John William Godward, Public domain, via Wikimedia Commons
Painting, Akbarnama, Akbar tiger-hunting near Narwar, outline and portraits by Basawan, painting Tara the Elder, opaque watercolour and gold on paper, Mughal, ca. 1590-95 / V&A London

Katō Kiyomasa Hunting Tigers in Korea during the Imjin War by Tsukioka Yoshitoshi, Public domain, via Wikimedia Commons
The British lion’s vengeance on the Bengal tiger / Tenniel, John, 1870, watercolor and gouache on paper / Library of Congress Prints and Photographs Division Washington, D.C./ no known copyright restrictions

Throughout its long history of interaction with people in Asia, the tiger has not only existed as a real creature, but has also been a symbol, including for many political organisations and nations.

In Asia, tiger imagery is often rooted in nature worship, and the power that it radiates. Because of this, and the way tigers often symbolise national or political groups, tiger imagery has also been a focal point for contestation, particularly in colonial contexts.  Throughout history, the tiger has been interpreted in diverse ways to meet the needs of different political organisations and agendas.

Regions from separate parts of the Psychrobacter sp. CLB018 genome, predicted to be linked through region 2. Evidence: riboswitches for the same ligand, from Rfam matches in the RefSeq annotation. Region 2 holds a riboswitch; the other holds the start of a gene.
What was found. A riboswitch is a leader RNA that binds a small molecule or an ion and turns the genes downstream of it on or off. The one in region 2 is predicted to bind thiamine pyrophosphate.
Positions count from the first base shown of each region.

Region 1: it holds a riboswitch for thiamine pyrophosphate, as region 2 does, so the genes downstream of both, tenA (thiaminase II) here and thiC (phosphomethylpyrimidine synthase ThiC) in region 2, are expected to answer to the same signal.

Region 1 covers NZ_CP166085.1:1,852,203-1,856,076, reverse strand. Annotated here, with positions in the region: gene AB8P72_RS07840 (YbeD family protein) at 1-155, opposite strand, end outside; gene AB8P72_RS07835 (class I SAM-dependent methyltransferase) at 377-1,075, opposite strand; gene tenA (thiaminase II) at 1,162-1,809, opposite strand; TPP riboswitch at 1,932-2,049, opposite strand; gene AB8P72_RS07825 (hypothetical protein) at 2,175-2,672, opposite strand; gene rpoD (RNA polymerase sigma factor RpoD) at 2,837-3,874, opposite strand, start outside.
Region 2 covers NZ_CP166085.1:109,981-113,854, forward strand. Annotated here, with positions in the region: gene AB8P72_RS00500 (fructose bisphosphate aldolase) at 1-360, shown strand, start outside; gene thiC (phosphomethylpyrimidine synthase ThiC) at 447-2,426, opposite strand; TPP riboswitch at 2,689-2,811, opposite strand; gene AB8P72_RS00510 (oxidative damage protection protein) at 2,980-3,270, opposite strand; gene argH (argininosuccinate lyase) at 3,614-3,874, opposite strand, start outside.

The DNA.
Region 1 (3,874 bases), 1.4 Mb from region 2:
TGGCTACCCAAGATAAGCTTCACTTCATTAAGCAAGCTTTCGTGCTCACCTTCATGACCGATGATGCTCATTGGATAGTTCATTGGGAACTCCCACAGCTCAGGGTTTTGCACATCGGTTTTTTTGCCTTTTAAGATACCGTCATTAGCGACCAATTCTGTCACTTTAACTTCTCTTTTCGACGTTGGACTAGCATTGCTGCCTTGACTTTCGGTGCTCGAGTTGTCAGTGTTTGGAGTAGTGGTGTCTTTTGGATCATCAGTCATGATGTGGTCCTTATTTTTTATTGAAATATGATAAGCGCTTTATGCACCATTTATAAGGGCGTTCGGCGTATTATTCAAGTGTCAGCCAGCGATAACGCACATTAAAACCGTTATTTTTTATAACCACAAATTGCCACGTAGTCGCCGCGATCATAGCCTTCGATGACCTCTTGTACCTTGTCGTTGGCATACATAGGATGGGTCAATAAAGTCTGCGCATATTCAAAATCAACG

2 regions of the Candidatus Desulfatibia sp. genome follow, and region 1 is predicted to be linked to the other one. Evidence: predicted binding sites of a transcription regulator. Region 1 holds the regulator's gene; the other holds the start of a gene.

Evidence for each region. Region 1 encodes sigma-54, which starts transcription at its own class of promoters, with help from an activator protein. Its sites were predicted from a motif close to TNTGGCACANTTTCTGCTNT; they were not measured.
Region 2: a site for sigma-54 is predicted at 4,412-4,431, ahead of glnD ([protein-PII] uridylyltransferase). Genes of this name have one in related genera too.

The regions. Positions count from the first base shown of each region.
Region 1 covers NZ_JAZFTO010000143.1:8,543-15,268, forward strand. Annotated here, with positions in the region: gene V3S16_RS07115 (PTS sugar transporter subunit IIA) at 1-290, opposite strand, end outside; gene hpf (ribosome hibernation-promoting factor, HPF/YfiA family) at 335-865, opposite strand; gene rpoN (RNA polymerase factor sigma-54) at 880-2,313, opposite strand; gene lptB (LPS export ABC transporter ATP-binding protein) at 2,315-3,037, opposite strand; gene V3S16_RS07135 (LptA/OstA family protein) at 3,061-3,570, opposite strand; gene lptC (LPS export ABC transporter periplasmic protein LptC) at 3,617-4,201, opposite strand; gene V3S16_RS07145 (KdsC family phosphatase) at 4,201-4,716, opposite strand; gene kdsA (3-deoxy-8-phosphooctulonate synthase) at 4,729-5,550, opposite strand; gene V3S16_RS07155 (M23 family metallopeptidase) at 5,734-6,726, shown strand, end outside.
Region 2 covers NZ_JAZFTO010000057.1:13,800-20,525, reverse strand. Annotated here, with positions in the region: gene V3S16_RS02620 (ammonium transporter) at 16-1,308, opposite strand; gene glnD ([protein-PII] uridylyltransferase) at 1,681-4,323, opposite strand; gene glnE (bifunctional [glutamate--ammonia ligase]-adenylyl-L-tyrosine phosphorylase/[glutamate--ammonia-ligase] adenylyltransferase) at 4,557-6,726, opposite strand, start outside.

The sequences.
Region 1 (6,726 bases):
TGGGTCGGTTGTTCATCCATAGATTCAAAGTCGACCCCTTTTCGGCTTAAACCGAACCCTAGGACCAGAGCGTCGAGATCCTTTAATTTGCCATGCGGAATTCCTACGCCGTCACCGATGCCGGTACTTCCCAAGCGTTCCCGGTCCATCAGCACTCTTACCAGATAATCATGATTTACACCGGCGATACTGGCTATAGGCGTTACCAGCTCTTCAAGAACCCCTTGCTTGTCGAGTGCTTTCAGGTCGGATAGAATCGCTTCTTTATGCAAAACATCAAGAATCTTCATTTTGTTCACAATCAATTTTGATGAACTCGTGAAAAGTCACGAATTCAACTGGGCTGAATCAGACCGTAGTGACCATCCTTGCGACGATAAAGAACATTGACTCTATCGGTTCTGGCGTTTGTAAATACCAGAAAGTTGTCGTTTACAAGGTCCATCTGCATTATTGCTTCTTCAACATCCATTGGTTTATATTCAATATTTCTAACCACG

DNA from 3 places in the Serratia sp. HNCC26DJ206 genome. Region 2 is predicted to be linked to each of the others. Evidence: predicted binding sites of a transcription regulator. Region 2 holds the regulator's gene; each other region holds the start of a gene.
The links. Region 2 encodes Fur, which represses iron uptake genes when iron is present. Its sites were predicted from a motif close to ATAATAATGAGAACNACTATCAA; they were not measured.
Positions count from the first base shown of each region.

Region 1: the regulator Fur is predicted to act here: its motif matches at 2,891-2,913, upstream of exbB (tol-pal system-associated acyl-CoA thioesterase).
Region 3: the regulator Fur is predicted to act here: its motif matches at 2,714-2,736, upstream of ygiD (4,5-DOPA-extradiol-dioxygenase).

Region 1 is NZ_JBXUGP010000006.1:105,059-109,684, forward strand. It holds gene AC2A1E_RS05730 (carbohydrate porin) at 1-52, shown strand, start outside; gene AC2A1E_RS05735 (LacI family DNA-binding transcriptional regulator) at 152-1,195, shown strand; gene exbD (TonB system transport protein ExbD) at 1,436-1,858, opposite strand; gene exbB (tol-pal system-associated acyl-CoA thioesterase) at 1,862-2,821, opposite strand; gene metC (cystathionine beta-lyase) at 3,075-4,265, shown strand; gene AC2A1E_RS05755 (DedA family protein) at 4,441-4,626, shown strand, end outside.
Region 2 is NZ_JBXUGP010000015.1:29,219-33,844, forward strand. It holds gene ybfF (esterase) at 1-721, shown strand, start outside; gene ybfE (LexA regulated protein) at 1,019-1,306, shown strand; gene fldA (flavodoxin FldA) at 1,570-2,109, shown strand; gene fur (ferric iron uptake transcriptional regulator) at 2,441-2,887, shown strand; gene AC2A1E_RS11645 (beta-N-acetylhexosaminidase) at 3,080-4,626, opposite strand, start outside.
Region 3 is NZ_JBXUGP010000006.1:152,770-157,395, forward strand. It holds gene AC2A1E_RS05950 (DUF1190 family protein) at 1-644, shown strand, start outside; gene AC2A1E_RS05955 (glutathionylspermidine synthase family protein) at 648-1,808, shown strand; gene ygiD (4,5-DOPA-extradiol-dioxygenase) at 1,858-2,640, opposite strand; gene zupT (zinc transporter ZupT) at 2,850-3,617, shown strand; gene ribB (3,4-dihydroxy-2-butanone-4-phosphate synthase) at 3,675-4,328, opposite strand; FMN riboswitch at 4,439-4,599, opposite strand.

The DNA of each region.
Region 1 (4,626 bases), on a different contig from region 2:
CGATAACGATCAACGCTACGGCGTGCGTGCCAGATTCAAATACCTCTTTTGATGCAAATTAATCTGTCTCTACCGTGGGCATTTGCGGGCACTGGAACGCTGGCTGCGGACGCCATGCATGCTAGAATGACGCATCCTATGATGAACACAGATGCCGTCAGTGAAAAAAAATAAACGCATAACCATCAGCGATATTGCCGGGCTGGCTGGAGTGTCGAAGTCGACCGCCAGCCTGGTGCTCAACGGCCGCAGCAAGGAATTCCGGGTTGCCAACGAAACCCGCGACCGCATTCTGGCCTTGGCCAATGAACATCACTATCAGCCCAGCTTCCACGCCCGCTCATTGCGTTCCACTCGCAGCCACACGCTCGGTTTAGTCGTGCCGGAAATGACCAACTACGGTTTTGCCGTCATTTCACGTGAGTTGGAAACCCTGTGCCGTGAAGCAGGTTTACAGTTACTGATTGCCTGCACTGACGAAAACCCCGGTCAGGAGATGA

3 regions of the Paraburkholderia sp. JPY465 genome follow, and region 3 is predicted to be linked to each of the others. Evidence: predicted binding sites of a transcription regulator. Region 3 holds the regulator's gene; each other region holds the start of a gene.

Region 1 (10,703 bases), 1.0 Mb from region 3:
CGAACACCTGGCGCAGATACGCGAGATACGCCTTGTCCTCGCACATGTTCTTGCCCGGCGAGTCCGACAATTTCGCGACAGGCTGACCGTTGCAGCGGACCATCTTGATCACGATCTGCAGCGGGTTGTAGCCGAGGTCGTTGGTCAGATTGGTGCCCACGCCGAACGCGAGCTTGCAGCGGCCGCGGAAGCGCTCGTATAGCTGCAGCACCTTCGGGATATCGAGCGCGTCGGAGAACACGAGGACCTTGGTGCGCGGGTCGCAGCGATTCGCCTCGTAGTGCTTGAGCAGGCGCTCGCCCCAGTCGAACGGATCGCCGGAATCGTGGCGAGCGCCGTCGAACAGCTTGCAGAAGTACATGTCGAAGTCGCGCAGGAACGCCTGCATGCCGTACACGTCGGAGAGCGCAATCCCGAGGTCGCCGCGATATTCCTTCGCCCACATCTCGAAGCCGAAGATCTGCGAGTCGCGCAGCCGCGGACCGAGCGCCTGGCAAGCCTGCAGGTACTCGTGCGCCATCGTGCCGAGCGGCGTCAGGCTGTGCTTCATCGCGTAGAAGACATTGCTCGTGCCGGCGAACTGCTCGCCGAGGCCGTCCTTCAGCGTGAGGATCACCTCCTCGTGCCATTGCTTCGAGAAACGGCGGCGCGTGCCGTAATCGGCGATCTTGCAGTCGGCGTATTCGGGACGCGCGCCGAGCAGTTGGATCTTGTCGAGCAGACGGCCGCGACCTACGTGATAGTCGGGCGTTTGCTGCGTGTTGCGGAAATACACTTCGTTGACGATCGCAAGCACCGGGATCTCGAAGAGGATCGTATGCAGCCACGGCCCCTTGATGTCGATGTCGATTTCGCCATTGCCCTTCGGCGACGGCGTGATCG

Emblem of the Liberation Tigers of Tamil Eelam
The Flag of the Pakistan Muslim League-N / SharqHabib CC BY SA via Wikimedia Commons

The Flag of the Formosa Republic / National Taiwan Museum / CC BY-NC-ND 3.0 TW

Whether as Tiger Balm or through its appearance in the zodiac, the tiger has retained its position in the popular imagination of Asia even after the new national boundaries of the twentieth century were created. In fact, tiger imagery in contemporary society seems to have only become more and more diverse. Fashion, mascots, dances, charms, product labels, fictional characters—the tiger is all around us. Living on as a national symbol from India to South Korea, the tiger has also left its mark on the daily lives and cultural habits of contemporary Asian culture. In East Asia, for instance, the tiger emerged as a symbol of peace and wealth as well as a guardian spirit. While some of the meanings we see today are recent constructions, others trace their roots to much older popular practices and beliefs. That isn’t to say that the national and imperial connotations of the tiger have disappeared from the realm of popular culture altogether. As we shall see, the tiger as a symbol of fortune and symbol of power may often go hand in hand in ways we might not expect. 

Hodori and Soohorang, South Korea’s Olympic Tiger Mascots from 1988 and 2018 / Source : Rsa, and CC BY-SA 3.0, via Wikimedia Commons
Master Tiger / Source: Museum of the Institute of Ethnology, Academia Sinica. (CC BY-NC-ND 3.0 TW)
Shera, the Mascot of the Commonwealth Games Delhi 2010 takes a pleasant ride in the Dal Lake of the Srinagar, in Jammu and Kashmir on June 29, 2010.
Shera, 2010 Commonwealth Games mascot. Source: Ministry of Youth Affairs and Sports (GODL-India)